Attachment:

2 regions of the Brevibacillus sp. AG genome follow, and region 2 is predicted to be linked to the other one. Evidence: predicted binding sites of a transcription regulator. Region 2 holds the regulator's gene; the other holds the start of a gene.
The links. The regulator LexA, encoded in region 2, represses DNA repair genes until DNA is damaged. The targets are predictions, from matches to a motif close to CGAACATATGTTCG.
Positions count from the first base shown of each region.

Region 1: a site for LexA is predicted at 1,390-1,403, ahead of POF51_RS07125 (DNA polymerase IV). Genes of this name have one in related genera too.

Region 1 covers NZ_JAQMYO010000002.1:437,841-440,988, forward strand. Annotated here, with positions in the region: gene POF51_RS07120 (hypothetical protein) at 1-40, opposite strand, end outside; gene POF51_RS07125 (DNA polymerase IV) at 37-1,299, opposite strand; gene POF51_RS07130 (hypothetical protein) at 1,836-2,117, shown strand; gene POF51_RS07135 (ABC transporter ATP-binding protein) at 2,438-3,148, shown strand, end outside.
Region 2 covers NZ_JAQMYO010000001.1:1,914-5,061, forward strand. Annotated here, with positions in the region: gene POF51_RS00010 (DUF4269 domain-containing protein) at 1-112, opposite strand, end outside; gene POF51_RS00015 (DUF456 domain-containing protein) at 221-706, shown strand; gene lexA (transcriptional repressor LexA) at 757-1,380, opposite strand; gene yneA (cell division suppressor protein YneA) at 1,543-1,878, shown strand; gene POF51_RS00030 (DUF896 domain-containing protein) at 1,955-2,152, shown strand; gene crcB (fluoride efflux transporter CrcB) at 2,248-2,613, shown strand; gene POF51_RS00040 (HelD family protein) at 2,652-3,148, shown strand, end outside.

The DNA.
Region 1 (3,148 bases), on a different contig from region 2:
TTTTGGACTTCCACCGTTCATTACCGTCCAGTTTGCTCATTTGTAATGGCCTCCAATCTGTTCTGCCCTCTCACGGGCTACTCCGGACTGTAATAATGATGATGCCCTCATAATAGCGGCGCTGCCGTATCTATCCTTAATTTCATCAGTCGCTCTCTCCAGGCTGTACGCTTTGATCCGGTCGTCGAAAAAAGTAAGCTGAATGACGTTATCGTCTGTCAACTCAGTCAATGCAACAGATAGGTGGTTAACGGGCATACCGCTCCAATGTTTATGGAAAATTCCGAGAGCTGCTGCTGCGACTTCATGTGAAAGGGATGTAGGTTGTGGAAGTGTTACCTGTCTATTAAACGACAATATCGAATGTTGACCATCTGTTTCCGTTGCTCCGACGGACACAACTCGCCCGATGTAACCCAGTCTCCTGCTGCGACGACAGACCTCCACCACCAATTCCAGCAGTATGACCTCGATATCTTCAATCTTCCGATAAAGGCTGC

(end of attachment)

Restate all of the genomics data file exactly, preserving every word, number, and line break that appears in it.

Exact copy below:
2 regions of the Brevibacillus sp. AG genome follow, and region 2 is predicted to be linked to the other one. Evidence: predicted binding sites of a transcription regulator. Region 2 holds the regulator's gene; the other holds the start of a gene.
The links. The regulator LexA, encoded in region 2, represses DNA repair genes until DNA is damaged. The targets are predictions, from matches to a motif close to CGAACATATGTTCG.
Positions count from the first base shown of each region.

Region 1: a site for LexA is predicted at 1,390-1,403, ahead of POF51_RS07125 (DNA polymerase IV). Genes of this name have one in related genera too.

Region 1 covers NZ_JAQMYO010000002.1:437,841-440,988, forward strand. Annotated here, with positions in the region: gene POF51_RS07120 (hypothetical protein) at 1-40, opposite strand, end outside; gene POF51_RS07125 (DNA polymerase IV) at 37-1,299, opposite strand; gene POF51_RS07130 (hypothetical protein) at 1,836-2,117, shown strand; gene POF51_RS07135 (ABC transporter ATP-binding protein) at 2,438-3,148, shown strand, end outside.
Region 2 covers NZ_JAQMYO010000001.1:1,914-5,061, forward strand. Annotated here, with positions in the region: gene POF51_RS00010 (DUF4269 domain-containing protein) at 1-112, opposite strand, end outside; gene POF51_RS00015 (DUF456 domain-containing protein) at 221-706, shown strand; gene lexA (transcriptional repressor LexA) at 757-1,380, opposite strand; gene yneA (cell division suppressor protein YneA) at 1,543-1,878, shown strand; gene POF51_RS00030 (DUF896 domain-containing protein) at 1,955-2,152, shown strand; gene crcB (fluoride efflux transporter CrcB) at 2,248-2,613, shown strand; gene POF51_RS00040 (HelD family protein) at 2,652-3,148, shown strand, end outside.

The DNA.
Region 1 (3,148 bases), on a different contig from region 2:
TTTTGGACTTCCACCGTTCATTACCGTCCAGTTTGCTCATTTGTAATGGCCTCCAATCTGTTCTGCCCTCTCACGGGCTACTCCGGACTGTAATAATGATGATGCCCTCATAATAGCGGCGCTGCCGTATCTATCCTTAATTTCATCAGTCGCTCTCTCCAGGCTGTACGCTTTGATCCGGTCGTCGAAAAAAGTAAGCTGAATGACGTTATCGTCTGTCAACTCAGTCAATGCAACAGATAGGTGGTTAACGGGCATACCGCTCCAATGTTTATGGAAAATTCCGAGAGCTGCTGCTGCGACTTCATGTGAAAGGGATGTAGGTTGTGGAAGTGTTACCTGTCTATTAAACGACAATATCGAATGTTGACCATCTGTTTCCGTTGCTCCGACGGACACAACTCGCCCGATGTAACCCAGTCTCCTGCTGCGACGACAGACCTCCACCACCAATTCCAGCAGTATGACCTCGATATCTTCAATCTTCCGATAAAGGCTGC